Visu­al Arts

Icon of Loss: The Haunt­ing Child of Samuel Bak

Dan­na Nolan Fewell and Gary A. Phillips
  • Review
By – September 13, 2011
To many, the paint­ings of Samuel Bak rep­re­sent the Holo­caust. Not only are they beau­ti­ful­ly paint­ed in an Old Mas­ter style, but their images of Holo­caust dev­as­ta­tion and tragedy are mov­ing and unfor­get­table. Many of us are famil­iar with the pho­to­graph of a young boy in the War­saw Ghet­to, arms raised in sur­ren­der— his inno­cence vio­lat­ed by a Ger­man SS point­ing a gun at him. Although this par­tic­u­lar child hap­pened to sur­vive, Bak uses his image in a series of paint­ings to rep­re­sent all the chil­dren of the Shoah, most of whom per­ished. Cyn­thia Ozick’s com­ments on Bak’s paint­ings of the boy in vari­a­tions of the theme and set­tings, but always with his hands up, are so apt that I usurp them here in a par­tial quo­ta­tion: “…Nev­er, nev­er, nev­er was pity so twinned with out­rage, or vision­ary image-mak­ing so unit­ed with unfor­giv­ing his­tor­i­cal fact…In Bak’s work there is absolute knowl­edge; I think he must under­stand that his eye and his hand are anoint­ed.” List of Bak exhibits, gal­leries, muse­ums and films.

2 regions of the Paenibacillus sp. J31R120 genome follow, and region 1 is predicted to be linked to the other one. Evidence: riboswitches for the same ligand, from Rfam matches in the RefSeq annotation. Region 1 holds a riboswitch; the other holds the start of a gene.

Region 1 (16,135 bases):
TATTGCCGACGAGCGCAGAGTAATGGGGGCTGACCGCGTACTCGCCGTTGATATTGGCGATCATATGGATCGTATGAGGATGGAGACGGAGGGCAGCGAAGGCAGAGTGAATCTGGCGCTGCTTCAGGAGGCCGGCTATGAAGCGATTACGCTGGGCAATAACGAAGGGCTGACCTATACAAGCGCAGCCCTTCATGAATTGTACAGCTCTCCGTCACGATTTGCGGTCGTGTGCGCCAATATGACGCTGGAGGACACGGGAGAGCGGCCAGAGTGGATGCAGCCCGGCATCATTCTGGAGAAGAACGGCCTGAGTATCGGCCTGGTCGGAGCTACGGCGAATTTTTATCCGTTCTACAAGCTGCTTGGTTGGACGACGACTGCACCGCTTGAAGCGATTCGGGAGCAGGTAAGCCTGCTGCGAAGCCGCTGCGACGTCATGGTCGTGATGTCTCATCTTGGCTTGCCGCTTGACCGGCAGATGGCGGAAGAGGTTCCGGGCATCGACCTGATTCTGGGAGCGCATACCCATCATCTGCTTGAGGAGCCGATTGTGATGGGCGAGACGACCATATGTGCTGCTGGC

Mar­cia W. Pos­ner, Ph.D., of the Holo­caust Memo­r­i­al and Tol­er­ance Cen­ter of Nas­sau Coun­ty, is the library and pro­gram direc­tor. An author and play­wright her­self, she loves review­ing for JBW and read­ing all the oth­er reviews and arti­cles in this mar­velous periodical.

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